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Articles by Y. Iwamoto
Total Records ( 3 ) for Y. Iwamoto
  M. Ohta , T. Babazono , Y. Uchigata and Y. Iwamoto
  Aims  The relationship between type of diabetes and risk of chronic kidney disease has not been studied in detail. We conducted this study to determine the prevalence of chronic kidney disease in Japanese adults with diabetes, with a particular emphasis on the comparison of Type 1 and Type 2 diabetes.

Methods  We studied 3,575 Japanese patients with diabetes, 504 with Type 1 (mean ± SD age 38 ± 13 years; 350 women and 154 men) and 3071 with Type 2 diabetes (60 ± 13 years; 1187 women and 1884 men). Prevalence rates of albuminuria [urinary albumin/creatinine ratio (≥ 30 mg/g], decreased estimated glomerular filtration rate (eGFR < 60 ml/min/1.73 m2) and chronic kidney disease (defined as albuminuria and/or decreased eGFR) were compared between the two diabetic groups.

Results  The prevalence of albuminuria was higher in Type 2 than Type 1 diabetic patients by both Fisher's exact test (36.1 vs. 15.9%, P < 0.001) and multivariate logistic regression analysis [adjusted odds ratio (OR) = 1.482, 95% confidence interval (CI) = 1.050-2.091, P = 0.025]. The prevalence of decreased eGFR was also higher in Type 2 diabetic patients (25.2 vs. 7.9%, P < 0.001); however, the statistical significance disappeared after adjusting for covariates, including age (OR = 0.656, 95% CI = 0.395-1.088, P = 0.102). The prevalence of chronic kidney disease was also higher in Type 2 diabetic patients (46.0 vs. 19.1%, P < 0.001); however, the statistical significance disappeared in the multivariate analysis.

Conclusions  Type 2 diabetic patients are more than twice as likely as Type 1 diabetic patients to have chronic kidney disease due to an age-independent higher prevalence of albuminuria and age-dependent decreased eGFR.

  R. Bouchi , T. Babazono , N. Yoshida , I. Nyumura , K. Toya , T. Hayashi , K. Hanai , N. Tanaka , A. Ishii and Y. Iwamoto
  Aims  Silent cerebral infarction (SCI) is an independent risk factor for future symptomatic stroke. Although the prevalence of SCI is closely related to kidney function in non-diabetic individuals, evidence is lacking whether albuminuria and/or reduced estimated glomerular filtration rate (eGFR) independently increase the risk of SCI in diabetic patients. We therefore examined the relationships between albuminuria, eGFR and SCI in patients with Type 2 diabetes mellitus (T2DM).

Methods  We studied 786 T2DM patients with an eGFR ≥ 15 ml/min 1.73/m2, including 337 women and 449 men [mean (± sd), age 65 ± 11 years]. All patients underwent cranial magnetic resonance imaging (MRI) to detect SCI. GFR was estimated using the modified three-variable equation for Japanese subjects. Albuminuria was defined as a first morning urinary albumin-to-creatinine ratio (ACR) ≥ 30 mg/g.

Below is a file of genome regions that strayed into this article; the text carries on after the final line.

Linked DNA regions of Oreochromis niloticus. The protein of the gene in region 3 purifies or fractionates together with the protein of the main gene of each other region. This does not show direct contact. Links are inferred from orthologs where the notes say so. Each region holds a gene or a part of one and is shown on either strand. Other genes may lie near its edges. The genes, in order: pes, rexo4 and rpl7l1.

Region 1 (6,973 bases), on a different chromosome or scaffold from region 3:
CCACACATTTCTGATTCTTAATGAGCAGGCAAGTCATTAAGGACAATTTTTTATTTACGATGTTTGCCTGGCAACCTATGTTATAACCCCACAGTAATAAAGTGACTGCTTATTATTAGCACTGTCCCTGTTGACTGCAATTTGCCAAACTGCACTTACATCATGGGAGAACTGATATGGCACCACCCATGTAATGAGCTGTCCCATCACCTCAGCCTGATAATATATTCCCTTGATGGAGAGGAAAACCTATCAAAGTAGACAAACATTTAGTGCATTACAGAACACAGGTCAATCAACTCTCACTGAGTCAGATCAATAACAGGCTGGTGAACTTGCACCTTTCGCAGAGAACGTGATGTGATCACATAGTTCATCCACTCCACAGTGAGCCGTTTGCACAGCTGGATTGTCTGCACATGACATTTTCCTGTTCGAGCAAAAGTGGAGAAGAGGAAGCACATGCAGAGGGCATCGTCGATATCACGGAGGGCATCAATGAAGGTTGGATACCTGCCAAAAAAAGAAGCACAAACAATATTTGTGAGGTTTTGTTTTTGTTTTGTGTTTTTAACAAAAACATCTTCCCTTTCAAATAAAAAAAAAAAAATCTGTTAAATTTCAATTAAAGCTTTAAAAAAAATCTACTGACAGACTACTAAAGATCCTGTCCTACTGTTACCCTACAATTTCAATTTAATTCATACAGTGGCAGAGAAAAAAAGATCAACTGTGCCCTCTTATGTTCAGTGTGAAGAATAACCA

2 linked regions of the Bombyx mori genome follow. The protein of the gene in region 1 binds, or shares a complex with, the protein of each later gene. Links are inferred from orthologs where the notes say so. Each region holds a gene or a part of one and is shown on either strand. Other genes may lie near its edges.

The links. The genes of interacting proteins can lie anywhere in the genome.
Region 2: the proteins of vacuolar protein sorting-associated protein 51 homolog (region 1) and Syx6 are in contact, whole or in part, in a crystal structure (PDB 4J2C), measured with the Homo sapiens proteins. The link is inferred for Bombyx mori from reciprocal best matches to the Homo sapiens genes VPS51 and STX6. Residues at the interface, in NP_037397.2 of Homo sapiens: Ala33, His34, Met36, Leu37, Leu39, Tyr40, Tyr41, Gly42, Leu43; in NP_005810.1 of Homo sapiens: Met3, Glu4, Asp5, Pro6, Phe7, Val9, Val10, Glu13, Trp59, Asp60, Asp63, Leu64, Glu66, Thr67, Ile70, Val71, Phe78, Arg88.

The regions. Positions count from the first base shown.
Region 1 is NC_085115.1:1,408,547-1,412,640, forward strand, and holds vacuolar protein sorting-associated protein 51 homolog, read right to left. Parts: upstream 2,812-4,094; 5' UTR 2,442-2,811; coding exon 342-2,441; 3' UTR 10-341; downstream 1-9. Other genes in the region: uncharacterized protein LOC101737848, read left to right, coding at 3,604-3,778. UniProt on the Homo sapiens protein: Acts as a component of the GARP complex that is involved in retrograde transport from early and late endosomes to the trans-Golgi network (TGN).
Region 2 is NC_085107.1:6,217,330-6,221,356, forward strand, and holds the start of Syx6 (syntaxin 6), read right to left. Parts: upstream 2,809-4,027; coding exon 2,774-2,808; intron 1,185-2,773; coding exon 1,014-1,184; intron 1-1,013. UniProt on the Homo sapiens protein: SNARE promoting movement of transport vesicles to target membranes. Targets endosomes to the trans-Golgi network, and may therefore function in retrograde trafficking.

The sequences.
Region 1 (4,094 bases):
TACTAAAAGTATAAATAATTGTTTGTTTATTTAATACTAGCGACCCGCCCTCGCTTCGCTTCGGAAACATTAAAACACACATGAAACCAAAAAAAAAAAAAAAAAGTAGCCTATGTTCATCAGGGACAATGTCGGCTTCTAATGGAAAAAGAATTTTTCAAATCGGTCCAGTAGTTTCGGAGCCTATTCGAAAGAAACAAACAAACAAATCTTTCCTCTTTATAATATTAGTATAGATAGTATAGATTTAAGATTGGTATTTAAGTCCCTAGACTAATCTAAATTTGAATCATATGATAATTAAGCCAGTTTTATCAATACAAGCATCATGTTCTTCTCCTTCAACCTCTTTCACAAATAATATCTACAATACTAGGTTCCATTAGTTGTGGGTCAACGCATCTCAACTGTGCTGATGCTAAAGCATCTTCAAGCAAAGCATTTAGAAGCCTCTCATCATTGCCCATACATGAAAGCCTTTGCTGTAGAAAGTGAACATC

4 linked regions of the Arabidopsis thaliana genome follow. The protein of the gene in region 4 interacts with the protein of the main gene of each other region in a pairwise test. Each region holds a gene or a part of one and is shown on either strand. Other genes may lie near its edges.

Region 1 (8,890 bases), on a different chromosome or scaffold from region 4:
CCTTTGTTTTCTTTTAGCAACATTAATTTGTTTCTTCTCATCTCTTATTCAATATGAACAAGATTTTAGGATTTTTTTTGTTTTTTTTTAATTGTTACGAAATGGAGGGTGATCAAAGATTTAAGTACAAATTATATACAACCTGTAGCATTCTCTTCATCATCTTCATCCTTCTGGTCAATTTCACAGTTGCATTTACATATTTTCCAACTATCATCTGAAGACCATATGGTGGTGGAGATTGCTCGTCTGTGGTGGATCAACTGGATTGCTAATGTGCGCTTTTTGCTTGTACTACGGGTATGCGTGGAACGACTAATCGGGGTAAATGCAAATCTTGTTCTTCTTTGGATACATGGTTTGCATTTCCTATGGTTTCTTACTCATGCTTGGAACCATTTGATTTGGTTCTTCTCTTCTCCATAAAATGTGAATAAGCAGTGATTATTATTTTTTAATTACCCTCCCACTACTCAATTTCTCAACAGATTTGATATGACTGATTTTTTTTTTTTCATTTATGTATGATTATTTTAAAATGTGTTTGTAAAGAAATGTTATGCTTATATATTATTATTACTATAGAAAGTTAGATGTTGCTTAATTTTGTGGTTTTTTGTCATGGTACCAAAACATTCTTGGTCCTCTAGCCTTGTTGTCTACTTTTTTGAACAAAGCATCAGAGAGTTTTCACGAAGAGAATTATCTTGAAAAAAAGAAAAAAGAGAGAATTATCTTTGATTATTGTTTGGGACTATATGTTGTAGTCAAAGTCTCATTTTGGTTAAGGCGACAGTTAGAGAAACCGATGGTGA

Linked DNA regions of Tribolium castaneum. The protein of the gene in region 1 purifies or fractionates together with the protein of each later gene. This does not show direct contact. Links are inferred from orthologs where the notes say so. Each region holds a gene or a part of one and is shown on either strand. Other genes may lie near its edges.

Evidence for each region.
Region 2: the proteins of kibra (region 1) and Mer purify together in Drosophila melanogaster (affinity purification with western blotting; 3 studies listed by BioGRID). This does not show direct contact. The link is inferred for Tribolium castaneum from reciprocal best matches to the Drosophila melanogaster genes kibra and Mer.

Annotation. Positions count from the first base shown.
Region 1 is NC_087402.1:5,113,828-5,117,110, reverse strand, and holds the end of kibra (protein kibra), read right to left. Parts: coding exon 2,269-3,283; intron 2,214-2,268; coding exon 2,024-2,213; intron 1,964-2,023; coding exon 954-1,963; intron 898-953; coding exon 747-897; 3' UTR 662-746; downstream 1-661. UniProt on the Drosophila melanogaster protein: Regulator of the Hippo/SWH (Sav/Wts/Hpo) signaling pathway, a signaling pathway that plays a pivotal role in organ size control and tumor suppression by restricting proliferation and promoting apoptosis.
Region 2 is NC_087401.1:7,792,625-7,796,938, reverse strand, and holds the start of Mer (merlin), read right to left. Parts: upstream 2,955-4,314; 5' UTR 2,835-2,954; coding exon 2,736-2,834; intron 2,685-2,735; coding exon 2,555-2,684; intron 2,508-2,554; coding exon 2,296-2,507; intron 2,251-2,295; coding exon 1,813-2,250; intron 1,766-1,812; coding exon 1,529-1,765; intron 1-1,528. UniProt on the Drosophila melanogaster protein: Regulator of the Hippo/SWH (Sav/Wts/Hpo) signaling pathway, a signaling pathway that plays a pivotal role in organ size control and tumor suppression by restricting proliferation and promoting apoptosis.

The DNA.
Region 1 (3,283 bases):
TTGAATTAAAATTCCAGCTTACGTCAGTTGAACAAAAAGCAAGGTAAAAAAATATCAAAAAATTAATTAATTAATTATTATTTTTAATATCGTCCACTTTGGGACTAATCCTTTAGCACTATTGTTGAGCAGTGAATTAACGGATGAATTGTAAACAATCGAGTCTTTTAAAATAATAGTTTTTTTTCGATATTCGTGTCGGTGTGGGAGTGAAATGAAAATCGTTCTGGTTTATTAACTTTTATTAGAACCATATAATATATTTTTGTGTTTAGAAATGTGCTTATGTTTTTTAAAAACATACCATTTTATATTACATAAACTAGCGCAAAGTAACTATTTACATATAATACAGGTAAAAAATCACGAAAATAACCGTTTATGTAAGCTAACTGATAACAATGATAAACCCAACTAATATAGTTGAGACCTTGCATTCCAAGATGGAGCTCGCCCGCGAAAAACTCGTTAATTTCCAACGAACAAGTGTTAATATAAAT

Results  SCI was detected in 415 (52.8%) of the subjects. The prevalence of SCI was significantly associated with both elevated ACR and decreased eGFR in univariate analysis. In multivariate logistic regression analysis, urinary ACR remained independently associated with SCI after adjusting for conventional cardiovascular risk factors [odds ratio (OR) of urinary ACR per logarithmical value: 1.89, 95% confidence interval (CI) = 1.41-2.51, P < 0.001]; however, eGFR was no longer significantly associated with SCI (OR per ml/min 1.73/m2 = 0.99, 95% CI = 0.98-1.00, P = 0.095).

Conclusion  In conclusion, albuminuria but not decreased eGFR may be an independent predictor of prevalent SCI in patients with T2DM.

  K Hanai , T Babazono , I Nyumura , K Toya , N Tanaka , M Tanaka , A Ishii and Y. Iwamoto

Background. Nitric oxide (NO) is thought to play an important role in the pathogenesis of diabetic nephropathy. We conducted a prospective, observational cohort study to explore the relationship between plasma levels of asymmetric dimethylarginine (ADMA), an endogenous inhibitor of NO synthase, and the development and progression of nephropathy in patients with type 2 diabetes.

Methods. This was a hospital-based observational cohort study in Japanese type 2 diabetic patients with normoalbuminuria [urinary albumin-to-creatinine ratio (ACR) <30 mg/g creatinine] or microalbuminuria (30 ≤ ACR <300 mg/g creatinine). The primary endpoint was the development or progression of diabetic nephropathy, based on transition from any given stage to a more advanced stage of albuminuria.

Results. We studied 225 diabetic patients, 81 women and 144 men, with a mean (±SD) age of 64 ± 10 years. The majority (183) of patients were normoalbuminuric, with the remainder microalbuminuric (42). During the median follow-up period of 5.2 years, 27 normoalbuminuric and 10 microalbuminuric patients reached the primary endpoint. When patients were separated according to the median ADMA level (0.46 µmol/l), patients with higher ADMA levels had a greater incidence of reaching the endpoint (P = 0.014 by the log-rank test). In the multivariate Cox proportional hazard model, the hazard ratio for reaching the endpoint for patients with higher versus lower ADMA levels was 2.72 (95% confidence interval 1.25–5.95; P = 0.012).

Conclusions. Higher plasma levels of ADMA may be a novel and potent predictor of the progression of nephropathy in adult Japanese type 2 diabetic patients.

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